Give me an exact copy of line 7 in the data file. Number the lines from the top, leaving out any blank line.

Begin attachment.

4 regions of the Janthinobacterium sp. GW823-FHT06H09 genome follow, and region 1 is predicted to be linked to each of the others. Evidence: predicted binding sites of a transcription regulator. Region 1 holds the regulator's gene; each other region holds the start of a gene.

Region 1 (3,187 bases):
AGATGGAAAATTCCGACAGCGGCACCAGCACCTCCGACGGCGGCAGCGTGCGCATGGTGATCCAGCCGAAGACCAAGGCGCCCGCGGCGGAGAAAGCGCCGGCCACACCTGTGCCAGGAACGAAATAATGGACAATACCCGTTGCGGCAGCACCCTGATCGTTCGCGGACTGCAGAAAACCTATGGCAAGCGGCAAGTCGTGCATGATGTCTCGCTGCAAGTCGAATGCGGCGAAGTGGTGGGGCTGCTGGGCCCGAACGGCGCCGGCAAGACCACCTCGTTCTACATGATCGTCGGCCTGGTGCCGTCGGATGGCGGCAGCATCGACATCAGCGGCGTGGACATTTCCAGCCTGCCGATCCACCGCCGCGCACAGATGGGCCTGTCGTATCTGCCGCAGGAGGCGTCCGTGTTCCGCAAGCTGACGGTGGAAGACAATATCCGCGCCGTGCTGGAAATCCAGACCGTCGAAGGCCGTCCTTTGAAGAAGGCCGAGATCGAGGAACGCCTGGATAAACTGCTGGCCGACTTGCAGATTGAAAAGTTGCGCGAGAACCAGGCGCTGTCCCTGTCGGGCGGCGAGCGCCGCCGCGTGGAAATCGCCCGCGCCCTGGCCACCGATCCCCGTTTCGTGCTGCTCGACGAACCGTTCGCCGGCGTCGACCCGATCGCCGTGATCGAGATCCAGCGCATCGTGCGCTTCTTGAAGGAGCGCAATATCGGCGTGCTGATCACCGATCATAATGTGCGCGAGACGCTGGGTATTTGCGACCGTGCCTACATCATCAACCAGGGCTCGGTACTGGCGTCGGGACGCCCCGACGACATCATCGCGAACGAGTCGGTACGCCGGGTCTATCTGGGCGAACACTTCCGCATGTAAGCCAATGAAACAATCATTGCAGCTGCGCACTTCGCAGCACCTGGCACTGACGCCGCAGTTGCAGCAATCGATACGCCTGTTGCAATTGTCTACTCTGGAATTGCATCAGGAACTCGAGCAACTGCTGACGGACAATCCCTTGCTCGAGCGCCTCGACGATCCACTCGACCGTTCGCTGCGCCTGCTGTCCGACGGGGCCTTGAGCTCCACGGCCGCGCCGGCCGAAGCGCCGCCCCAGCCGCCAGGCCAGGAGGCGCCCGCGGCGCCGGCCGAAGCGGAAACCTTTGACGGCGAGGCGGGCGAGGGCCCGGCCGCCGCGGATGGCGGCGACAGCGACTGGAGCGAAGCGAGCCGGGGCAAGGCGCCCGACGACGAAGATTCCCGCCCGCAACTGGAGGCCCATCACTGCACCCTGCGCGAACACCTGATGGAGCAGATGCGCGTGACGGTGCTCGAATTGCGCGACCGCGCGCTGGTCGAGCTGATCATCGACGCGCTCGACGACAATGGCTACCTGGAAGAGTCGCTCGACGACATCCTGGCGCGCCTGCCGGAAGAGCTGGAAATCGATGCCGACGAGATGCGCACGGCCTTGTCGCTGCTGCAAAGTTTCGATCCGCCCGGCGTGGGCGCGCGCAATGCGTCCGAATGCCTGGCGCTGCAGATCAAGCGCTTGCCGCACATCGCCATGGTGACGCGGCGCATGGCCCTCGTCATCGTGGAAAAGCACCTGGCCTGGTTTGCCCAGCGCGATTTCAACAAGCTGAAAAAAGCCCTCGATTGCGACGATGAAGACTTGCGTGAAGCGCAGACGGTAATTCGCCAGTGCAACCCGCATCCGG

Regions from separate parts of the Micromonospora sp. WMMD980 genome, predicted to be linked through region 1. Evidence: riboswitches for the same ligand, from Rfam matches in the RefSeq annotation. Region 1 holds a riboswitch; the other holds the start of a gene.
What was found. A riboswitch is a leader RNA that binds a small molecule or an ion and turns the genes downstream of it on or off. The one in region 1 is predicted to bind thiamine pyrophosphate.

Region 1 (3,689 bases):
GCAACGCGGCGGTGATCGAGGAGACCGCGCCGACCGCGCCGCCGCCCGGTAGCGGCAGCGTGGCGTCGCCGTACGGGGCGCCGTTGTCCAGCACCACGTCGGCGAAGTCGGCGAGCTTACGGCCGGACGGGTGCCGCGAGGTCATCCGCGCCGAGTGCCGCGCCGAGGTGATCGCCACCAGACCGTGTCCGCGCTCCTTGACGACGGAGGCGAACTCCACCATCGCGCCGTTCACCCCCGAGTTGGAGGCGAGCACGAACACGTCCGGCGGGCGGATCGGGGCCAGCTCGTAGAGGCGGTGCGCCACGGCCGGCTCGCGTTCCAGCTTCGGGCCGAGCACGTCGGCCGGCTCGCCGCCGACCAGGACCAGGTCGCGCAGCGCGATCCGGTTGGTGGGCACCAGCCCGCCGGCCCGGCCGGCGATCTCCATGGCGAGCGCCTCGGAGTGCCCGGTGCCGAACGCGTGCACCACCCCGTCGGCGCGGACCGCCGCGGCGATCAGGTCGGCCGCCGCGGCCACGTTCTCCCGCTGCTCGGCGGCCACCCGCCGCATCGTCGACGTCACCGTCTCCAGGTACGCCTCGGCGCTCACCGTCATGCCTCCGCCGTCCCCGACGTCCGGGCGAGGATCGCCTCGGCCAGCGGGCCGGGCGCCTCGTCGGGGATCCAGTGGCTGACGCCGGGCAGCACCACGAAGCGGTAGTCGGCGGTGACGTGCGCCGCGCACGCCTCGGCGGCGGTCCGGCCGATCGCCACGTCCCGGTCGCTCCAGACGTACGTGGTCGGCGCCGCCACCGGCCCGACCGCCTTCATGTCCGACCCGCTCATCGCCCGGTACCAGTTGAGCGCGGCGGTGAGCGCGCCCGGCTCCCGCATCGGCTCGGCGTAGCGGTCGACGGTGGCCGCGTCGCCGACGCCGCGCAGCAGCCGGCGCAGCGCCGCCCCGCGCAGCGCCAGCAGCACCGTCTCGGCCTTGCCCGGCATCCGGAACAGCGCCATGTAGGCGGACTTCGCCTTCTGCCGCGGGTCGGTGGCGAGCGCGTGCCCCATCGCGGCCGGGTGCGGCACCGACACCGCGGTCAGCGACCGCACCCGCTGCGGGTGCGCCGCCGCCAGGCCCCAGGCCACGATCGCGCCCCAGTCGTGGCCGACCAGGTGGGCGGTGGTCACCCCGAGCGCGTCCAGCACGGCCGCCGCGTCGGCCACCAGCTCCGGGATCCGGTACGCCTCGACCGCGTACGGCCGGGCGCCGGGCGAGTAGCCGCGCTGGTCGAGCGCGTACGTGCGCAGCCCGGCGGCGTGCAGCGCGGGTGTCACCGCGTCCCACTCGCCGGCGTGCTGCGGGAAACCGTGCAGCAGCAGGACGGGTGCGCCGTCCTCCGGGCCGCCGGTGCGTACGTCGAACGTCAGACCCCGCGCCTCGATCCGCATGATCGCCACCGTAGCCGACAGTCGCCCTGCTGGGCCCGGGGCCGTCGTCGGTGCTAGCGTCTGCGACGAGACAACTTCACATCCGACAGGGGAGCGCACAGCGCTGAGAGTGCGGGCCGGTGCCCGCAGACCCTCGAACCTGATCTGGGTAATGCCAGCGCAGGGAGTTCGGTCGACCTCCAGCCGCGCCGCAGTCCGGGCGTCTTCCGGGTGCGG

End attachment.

GCAACGCGGCGGTGATCGAGGAGACCGCGCCGACCGCGCCGCCGCCCGGTAGCGGCAGCGTGGCGTCGCCGTACGGGGCGCCGTTGTCCAGCACCACGTCGGCGAAGTCGGCGAGCTTACGGCCGGACGGGTGCCGCGAGGTCATCCGCGCCGAGTGCCGCGCCGAGGTGATCGCCACCAGACCGTGTCCGCGCTCCTTGACGACGGAGGCGAACTCCACCATCGCGCCGTTCACCCCCGAGTTGGAGGCGAGCACGAACACGTCCGGCGGGCGGATCGGGGCCAGCTCGTAGAGGCGGTGCGCCACGGCCGGCTCGCGTTCCAGCTTCGGGCCGAGCACGTCGGCCGGCTCGCCGCCGACCAGGACCAGGTCGCGCAGCGCGATCCGGTTGGTGGGCACCAGCCCGCCGGCCCGGCCGGCGATCTCCATGGCGAGCGCCTCGGAGTGCCCGGTGCCGAACGCGTGCACCACCCCGTCGGCGCGGACCGCCGCGGCGATCAGGTCGGCCGCCGCGGCCACGTTCTCCCGCTGCTCGGCGGCCACCCGCCGCATCGTCGACGTCACCGTCTCCAGGTACGCCTCGGCGCTCACCGTCATGCCTCCGCCGTCCCCGACGTCCGGGCGAGGATCGCCTCGGCCAGCGGGCCGGGCGCCTCGTCGGGGATCCAGTGGCTGACGCCGGGCAGCACCACGAAGCGGTAGTCGGCGGTGACGTGCGCCGCGCACGCCTCGGCGGCGGTCCGGCCGATCGCCACGTCCCGGTCGCTCCAGACGTACGTGGTCGGCGCCGCCACCGGCCCGACCGCCTTCATGTCCGACCCGCTCATCGCCCGGTACCAGTTGAGCGCGGCGGTGAGCGCGCCCGGCTCCCGCATCGGCTCGGCGTAGCGGTCGACGGTGGCCGCGTCGCCGACGCCGCGCAGCAGCCGGCGCAGCGCCGCCCCGCGCAGCGCCAGCAGCACCGTCTCGGCCTTGCCCGGCATCCGGAACAGCGCCATGTAGGCGGACTTCGCCTTCTGCCGCGGGTCGGTGGCGAGCGCGTGCCCCATCGCGGCCGGGTGCGGCACCGACACCGCGGTCAGCGACCGCACCCGCTGCGGGTGCGCCGCCGCCAGGCCCCAGGCCACGATCGCGCCCCAGTCGTGGCCGACCAGGTGGGCGGTGGTCACCCCGAGCGCGTCCAGCACGGCCGCCGCGTCGGCCACCAGCTCCGGGATCCGGTACGCCTCGACCGCGTACGGCCGGGCGCCGGGCGAGTAGCCGCGCTGGTCGAGCGCGTACGTGCGCAGCCCGGCGGCGTGCAGCGCGGGTGTCACCGCGTCCCACTCGCCGGCGTGCTGCGGGAAACCGTGCAGCAGCAGGACGGGTGCGCCGTCCTCCGGGCCGCCGGTGCGTACGTCGAACGTCAGACCCCGCGCCTCGATCCGCATGATCGCCACCGTAGCCGACAGTCGCCCTGCTGGGCCCGGGGCCGTCGTCGGTGCTAGCGTCTGCGACGAGACAACTTCACATCCGACAGGGGAGCGCACAGCGCTGAGAGTGCGGGCCGGTGCCCGCAGACCCTCGAACCTGATCTGGGTAATGCCAGCGCAGGGAGTTCGGTCGACCTCCAGCCGCGCCGCAGTCCGGGCGTCTTCCGGGTGCGG